Moses Sumney - Aromanticism
Moses Sumney’s Debut Aromanticism is Already Timeless
Moses Sumney’s voice is the rudder of his music. Often doubling as an instrument itself, his voice shapeshifts between raspiness and falsetto, guiding the swells of his music. On his debut album, Aromanticism, Sumney navigates deftly between themes of longing and unanswered questions.
After a harmonizing choir introduces the album, “Don’t Bother Calling” begins to showcase Sumney’s vocal talents. Initially briefly shrouded in a muddled vocal filter, his voice emerges and gradually rises higher in Sumney’s register as the song progresses. String instruments complement his voice, making it the centerpiece of the song.
When there are quieter moments, the negative space feels almost tangible. While there is a lot going on musically with his songs, the more serene moments in Sumney’s music emphasize those intangible feelings that we are not quite able to put into words.
“Plastic” features the acoustic guitar in tandem with Sumney’s voice as the focal point of the song. As he strums his guitar, he repeats the line: “My wings are made of plastic.” While the hook on “Plastic” can come across as tiring at first, it becomes entrancing after the third or fourth time it is sung, drawing the listener in, causing them to question its meaning. An apparent reference to the Greek myth of Icarus, it takes on different colors as it is repeated, with Sumney’s voice rising and falling alongside grainy violins that sound like they would perfectly in a 1950s film score. This sense of timelessness is what makes Sumney’s music so special. He manages to blend his musical influences into a brand of songwriting that is immediately recognizable as his own.
Easily one of the most varied songs from Aromanticism, “Quarrel” starts off quietly with some vocal harmonizing on the part of Sumney. The song blossoms into an odyssey of orchestra, drum machine and solo piano. The musical references to funk and psychedelic jazz later on in the song are reminiscent of Sumney’s L.A. contemporaries Thundercat and Kamasi Washington.
Sumney references Jericho on this song, one of the many religious references scattered throughout the album. Sumney’s parents were pastors, so it seems that these references were deeply ingrained in him since his childhood.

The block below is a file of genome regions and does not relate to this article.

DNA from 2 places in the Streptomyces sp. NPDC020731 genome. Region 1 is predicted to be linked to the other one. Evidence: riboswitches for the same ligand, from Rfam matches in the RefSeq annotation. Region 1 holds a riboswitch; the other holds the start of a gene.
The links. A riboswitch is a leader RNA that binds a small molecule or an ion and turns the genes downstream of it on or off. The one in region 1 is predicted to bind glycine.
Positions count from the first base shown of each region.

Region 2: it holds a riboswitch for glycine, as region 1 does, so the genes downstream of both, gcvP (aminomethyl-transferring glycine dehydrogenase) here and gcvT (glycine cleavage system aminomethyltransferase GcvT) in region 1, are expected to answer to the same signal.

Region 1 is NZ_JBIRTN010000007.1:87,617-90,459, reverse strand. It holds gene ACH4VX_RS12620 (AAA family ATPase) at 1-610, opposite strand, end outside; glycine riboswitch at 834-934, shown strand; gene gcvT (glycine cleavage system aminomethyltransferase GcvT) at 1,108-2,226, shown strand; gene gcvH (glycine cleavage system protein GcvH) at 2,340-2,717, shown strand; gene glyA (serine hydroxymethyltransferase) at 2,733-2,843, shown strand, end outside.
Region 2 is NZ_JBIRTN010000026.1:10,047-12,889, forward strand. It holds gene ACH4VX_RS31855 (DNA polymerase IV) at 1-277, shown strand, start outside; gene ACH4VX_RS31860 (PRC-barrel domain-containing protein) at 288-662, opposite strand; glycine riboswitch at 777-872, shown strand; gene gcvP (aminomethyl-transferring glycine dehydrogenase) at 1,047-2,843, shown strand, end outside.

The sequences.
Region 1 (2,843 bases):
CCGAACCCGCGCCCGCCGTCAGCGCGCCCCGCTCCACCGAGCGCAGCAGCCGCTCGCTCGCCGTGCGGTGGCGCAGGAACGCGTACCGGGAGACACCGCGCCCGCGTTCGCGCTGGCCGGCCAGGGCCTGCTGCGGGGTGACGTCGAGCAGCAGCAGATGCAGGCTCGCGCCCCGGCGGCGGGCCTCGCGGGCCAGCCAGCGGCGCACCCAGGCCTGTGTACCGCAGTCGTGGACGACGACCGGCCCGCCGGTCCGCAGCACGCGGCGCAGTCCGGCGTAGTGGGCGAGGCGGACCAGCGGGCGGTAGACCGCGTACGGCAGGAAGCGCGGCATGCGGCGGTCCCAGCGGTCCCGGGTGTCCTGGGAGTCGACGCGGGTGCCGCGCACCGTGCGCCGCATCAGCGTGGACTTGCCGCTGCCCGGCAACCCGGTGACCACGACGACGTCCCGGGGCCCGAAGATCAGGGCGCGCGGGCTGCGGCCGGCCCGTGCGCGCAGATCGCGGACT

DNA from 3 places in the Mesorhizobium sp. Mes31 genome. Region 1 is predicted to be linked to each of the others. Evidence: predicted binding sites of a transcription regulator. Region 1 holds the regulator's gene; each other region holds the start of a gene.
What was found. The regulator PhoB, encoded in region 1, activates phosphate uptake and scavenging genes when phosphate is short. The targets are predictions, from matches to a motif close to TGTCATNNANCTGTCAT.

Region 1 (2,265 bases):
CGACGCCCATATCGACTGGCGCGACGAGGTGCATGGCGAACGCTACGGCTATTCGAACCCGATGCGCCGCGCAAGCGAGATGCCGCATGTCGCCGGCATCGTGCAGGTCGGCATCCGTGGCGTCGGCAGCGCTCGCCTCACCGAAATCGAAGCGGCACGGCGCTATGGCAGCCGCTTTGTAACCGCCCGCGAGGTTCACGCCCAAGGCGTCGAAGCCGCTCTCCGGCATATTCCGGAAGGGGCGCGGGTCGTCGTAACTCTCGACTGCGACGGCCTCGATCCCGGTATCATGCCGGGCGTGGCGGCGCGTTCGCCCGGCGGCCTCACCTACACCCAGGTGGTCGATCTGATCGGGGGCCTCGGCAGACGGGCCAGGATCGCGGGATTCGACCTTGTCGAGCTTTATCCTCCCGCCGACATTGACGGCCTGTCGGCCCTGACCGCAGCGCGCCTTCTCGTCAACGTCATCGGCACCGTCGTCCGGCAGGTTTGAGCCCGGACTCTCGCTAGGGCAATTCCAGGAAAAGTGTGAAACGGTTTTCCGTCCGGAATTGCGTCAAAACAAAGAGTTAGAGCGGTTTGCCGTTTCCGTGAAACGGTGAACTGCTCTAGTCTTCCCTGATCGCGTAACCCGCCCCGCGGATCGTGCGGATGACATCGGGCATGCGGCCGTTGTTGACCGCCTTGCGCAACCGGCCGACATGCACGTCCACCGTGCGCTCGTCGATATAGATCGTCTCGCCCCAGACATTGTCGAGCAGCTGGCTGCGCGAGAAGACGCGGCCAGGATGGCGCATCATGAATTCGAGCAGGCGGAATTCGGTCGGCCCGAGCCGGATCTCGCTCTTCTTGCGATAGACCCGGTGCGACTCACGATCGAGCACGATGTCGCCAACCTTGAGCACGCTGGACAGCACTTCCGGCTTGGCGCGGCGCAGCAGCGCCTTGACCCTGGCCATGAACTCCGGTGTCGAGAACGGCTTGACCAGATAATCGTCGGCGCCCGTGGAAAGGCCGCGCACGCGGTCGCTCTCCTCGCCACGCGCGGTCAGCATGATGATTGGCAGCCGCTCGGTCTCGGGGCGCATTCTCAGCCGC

Spoken word is used to transition between songs on this album on two occasions: from “Stoicism” to “Lonely World” and from “The Cocoon-Eyed Baby” to “Doomed.” Unexplained phrases like “My mom would drop me off in our family's second-hand Mitsubishi caravan” and “We scrawl / Unwritten law of the land / On scroll that’s rolled up and rolled in / The cocoon-eyed baby's / Swollen, clenched hand” add an air of mystery to each song they precede.
The set-up for “Lonely World” that “Stoicism’” provides is brilliant: it sounds as if Sumney is walking to his car at night, accompanied by the noise of keys jangling and insects chirping, all the while quietly humming the intro to “Lonely World” to himself. The humming and guitar strumming helps the song transition seamlessly into “Lonely World,” a fiery, complex song. The song initially has the darker atmosphere of an older country song, incorporating elements of lonesomeness with quiet guitar picking. An unmistakable feeling of something ancient permeates this song as Sumney utters lines like: “And the void speaks to you / In ways nobody speaks to you / And that voice fills the air / Fog in the morning going nowhere.”
The songs “Make Out in My Car” and “Doomed” feel dense, almost as if you could swim deep within them. “Doomed” in particular is achingly beautiful, a real standout later in the album. His voice pivots while he says, “If lovelessness is godlessness / Will you cast me to the wayside?” A sense of weariness seems to fill him from all his unanswered questions. A true slow-burner, “Doomed” grows all the more devastating as it progresses. This is the point in Aromanticism when the listener feels that they are almost in the same room as Sumney given how poignant this song is.
Unfortunately, the final two songs of the album don’t leave as great an impression as “Doomed” does. While their simplicity is calming, it would’ve been nice to finish the album on a more memorable note. The final song does end on a more mysterious note, though. After some wordless vocal flourishes, Sumney finishes the album accompanied by several distant voices that deliver the final words of the album: “Imagine being free / Imagine tasting free / Imagine feeling free / Imagine feeling.”
On his debut, Sumney explores many different colorful sounds and vocal styles, all the while grounded by the power of the human voice. Aromanticism is an incredible effort by an equally as incredible songwriter and musician.